(aka 'All Good Citizens' or 'All My Compatriots' or 'All My Good Countrymen' or 'Vsichni dobří rodáci')
Synopsis: Following the socialization of Czechoslovakia in 1948, a series of magical and humorous events happen to various residents of a small Moravian village. Director Vojtech Jasny, called "the spiritual father of the Czech New Wave" by Milos Forman, fled Czecholslovakia following the... Following the socialization of Czechoslovakia in 1948, a series of magical and humorous events happen to various residents of a small Moravian village. Director Vojtech Jasny, called "the spiritual father of the Czech New Wave" by Milos Forman, fled Czecholslovakia following the completion of this film. It was also one of the last films completed in the country prior to the Russian invasion in 1968.
One of the wonders of the Czech New Wave, All My Good Countrymen is also one of the least-known films from this miraculous era of Czech filmmaking. The reason is obvious: completed barely before the Soviet invasion of Czechoslovakia in 1968, it was immediately banned and never shown. Despite this, the film won the Special Jury Prize of the Cannes Film Festival, and stylistically is a work of great lyricism, humor and originality. It weaves magical--and very funny--stories about a group of characters in a small Moravian village, immediately following the socialization of Czechoslovakia in 1948. "The film and the milieu it so precisely evokes are not so much nostalgic as they are powerfully remembered and irrevocably lost....All My Good Countrymen reflects the curdled fury of a former true believer" (J. Hoberman, The Village Voice)
Theatrical Release: August 4th, 1985 - USA
DVD Review: FACETS - Region 0 - NTSC
|DVD Box Cover||
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|Distribution||FACETS Video - Region 0 - NTSC|
Average Bitrate: 4.29 mb/s
NTSC 720x480 29.97 f/s
NOTE: The Vertical axis represents the bits transferred per second. The Horizontal is the time in minutes.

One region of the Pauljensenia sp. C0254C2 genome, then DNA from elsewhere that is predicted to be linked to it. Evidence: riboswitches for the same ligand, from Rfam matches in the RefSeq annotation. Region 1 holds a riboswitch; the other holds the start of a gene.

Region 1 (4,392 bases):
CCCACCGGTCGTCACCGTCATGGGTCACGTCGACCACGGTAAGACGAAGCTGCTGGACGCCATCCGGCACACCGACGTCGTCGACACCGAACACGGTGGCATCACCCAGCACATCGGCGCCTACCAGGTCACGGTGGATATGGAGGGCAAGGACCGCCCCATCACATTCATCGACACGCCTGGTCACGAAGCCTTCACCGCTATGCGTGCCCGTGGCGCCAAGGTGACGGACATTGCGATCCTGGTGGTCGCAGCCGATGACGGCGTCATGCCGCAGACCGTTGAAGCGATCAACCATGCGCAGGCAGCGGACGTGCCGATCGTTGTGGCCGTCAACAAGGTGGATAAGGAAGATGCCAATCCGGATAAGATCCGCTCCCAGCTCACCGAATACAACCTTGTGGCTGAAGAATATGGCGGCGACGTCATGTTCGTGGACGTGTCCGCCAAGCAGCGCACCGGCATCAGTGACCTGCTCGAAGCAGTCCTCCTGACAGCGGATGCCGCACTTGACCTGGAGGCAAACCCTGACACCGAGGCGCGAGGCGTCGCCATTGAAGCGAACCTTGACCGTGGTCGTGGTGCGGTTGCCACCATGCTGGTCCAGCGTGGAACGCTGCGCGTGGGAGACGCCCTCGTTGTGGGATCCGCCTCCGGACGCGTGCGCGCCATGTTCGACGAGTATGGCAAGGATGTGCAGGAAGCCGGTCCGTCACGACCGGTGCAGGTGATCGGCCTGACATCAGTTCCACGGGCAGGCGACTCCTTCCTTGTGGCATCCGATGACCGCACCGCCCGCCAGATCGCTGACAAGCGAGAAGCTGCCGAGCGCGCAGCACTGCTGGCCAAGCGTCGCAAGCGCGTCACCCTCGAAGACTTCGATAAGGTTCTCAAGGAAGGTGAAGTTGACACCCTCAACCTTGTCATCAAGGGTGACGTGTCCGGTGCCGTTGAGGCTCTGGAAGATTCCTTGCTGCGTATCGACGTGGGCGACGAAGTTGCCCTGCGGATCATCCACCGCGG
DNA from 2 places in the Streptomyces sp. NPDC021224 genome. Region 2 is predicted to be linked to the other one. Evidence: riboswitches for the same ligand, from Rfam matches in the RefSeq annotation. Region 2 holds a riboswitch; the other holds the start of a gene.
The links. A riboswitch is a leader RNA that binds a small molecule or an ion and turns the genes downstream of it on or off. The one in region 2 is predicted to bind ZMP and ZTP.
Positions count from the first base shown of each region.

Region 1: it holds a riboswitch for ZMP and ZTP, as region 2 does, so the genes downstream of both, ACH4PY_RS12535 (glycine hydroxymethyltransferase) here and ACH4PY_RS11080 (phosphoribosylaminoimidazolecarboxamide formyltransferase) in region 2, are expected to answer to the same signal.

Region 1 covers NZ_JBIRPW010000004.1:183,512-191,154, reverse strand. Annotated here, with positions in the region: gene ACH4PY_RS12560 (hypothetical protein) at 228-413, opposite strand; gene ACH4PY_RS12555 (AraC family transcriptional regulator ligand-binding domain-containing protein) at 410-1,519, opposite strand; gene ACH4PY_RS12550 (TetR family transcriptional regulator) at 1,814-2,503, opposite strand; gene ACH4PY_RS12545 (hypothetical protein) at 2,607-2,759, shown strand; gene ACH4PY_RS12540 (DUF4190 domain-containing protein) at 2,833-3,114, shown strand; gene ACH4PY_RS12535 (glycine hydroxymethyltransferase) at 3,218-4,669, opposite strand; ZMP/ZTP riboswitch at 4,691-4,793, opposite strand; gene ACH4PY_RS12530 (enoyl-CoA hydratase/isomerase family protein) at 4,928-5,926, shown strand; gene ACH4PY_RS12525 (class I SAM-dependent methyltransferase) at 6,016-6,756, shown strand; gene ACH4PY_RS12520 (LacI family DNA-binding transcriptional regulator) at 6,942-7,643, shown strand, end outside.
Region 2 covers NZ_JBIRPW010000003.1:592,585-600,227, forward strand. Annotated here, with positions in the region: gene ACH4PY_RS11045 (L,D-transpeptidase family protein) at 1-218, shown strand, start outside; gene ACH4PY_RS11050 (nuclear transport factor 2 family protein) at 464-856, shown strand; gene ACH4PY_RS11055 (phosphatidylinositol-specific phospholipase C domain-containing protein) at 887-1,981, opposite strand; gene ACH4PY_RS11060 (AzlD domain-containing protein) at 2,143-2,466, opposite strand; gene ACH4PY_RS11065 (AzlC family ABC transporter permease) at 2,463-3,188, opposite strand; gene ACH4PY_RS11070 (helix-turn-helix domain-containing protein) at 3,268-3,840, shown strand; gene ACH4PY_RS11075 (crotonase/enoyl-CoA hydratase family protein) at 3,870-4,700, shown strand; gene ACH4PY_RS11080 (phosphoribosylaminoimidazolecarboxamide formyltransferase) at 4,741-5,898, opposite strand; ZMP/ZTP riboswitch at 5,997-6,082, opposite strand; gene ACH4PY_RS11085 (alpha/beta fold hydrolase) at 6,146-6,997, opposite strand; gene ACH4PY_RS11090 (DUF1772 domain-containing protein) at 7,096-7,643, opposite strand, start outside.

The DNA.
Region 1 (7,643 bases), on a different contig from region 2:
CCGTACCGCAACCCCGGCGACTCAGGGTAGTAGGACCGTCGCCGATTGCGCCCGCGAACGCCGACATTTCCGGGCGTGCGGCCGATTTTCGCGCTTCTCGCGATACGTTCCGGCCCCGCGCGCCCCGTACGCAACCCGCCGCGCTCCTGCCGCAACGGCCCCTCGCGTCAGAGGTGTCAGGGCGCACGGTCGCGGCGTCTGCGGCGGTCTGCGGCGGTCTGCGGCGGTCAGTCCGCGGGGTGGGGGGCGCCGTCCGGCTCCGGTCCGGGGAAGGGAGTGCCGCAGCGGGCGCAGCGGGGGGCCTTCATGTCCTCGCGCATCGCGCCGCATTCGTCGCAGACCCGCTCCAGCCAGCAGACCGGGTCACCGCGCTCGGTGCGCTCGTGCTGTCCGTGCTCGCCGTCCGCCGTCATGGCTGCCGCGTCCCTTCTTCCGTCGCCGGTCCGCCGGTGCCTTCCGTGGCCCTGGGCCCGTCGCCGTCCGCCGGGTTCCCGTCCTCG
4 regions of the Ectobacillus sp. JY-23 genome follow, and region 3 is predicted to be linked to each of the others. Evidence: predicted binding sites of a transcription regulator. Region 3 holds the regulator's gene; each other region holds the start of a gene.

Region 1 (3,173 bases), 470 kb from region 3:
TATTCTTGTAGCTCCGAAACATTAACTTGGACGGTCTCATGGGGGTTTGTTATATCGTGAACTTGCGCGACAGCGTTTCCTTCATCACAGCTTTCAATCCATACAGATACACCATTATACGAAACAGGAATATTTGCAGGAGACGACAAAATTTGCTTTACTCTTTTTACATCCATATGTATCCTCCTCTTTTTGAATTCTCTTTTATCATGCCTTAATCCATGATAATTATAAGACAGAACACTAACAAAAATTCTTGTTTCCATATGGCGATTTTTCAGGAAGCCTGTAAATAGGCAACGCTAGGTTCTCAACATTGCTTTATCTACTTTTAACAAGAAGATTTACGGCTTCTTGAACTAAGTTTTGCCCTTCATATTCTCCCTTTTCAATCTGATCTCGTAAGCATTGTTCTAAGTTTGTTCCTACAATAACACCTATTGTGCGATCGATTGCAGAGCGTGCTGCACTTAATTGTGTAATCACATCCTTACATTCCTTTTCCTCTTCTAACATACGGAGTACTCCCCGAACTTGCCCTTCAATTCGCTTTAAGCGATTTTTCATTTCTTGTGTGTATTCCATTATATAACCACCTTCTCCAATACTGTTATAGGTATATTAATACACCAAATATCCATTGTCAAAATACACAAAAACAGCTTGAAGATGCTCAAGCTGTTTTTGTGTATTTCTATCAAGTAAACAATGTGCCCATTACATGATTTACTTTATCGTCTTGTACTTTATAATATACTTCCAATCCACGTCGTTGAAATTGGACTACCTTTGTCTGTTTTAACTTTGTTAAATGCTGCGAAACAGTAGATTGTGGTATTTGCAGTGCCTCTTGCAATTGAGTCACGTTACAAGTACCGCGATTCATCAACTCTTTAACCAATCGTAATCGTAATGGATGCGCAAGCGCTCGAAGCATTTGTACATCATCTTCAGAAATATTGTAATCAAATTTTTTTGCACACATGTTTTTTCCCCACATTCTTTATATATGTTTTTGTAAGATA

|Audio||Czech (Dolby Digital 2.0)|
with director Vojtech Jasny (23:37)
The film was banned in communist Czechoslovakia and the only print thought to be in existence was in the Czech National Archive. It was, unfortunately, damaged with a severe scratch throughout the entire film. Sometime later a German edition of the film surfaced and this Facets DVD is the amalgamation of the best qualities of those two available prints.
Technically this FACETS disc is dual-layered but appears to be from an unconverted PAL source (with a European edition I've seen reviewed - with no Eng. subs - listed at 1:54:54). Either that or this edition of All My Good Countrymen is interlaced transferred... or it simply could be both. The result is that 'combing' is prevalent (see last large capture) but I don't recall ever viewing a Facets DVD that didn't have this phenomenon so I was expectantly prepared to see this digital weakness.
Aside from those prevalent artifacts the image is reasonably acceptable with heavy black levels (look to have been boosted) and moderate detail. Colors are not vibrant but support adequate differentiation. It looks as though these may have had some digital enhancement but it is not extensively done so as to appear to be an obvious manipulation. There are some speckles and light scratches here and there. I guess the bottom line is that it is flawed but a notch above what I have seen from Facets in the past. It is watchable although not in pristine form - both the transfer and the source have some weaknesses. It looks like a high-end VHS port to digital.
Audio is 2.0 channel in Czech and has the same limitations as the video. Dialogue is audible and hiss and other inconsistencies are fairly minimal. The subtitles are burned-in (sample below) - making another unfortunate black-mark. On my system they seemed to stay on screen a shade longer than was necessary.
Extras consist of a very nice 24-minute interview with director Vojtech Jasny in anamorphic widescreen (but also interlaced). His gentle demeanor is easily discernable and his words carry much weight. I don't know when this was shot but he must be over 90 years-old now. He talks of the banning, production length etc and his English is 'good enough' but his accent may give some trouble and subtitles would have been appreciated. Regardless, this is an excellent addition to the DVD. There is also about 1.5 minutes on the restoration with some split-screen comparisons - before and after. Perhaps the best attribute though is the 24-page liner notes booklet (Facets Cine-Notes) with an introduction reprinted from Novy Film - a 60's Czech journal, and two enlightening essays by Susan Doll. There are also some black and white photos interspersed in the text.
Perhaps the greatest virtue of this DVD is that I believe it is the only English-friendly edition of this film available... anywhere. It is essential cinema for anyone with even remote interest in the Czech New Wave and although I critique the Facets transfer - it is still wonderful to have and own this film on the versatile disc format. All My Good Countrymen has been rarely seen over the years and it truly deserves to be exposed - hopefully this format will expand the audience although Facets price is at the high end - but surely this film experience is worth every penny in this reviewers opinion.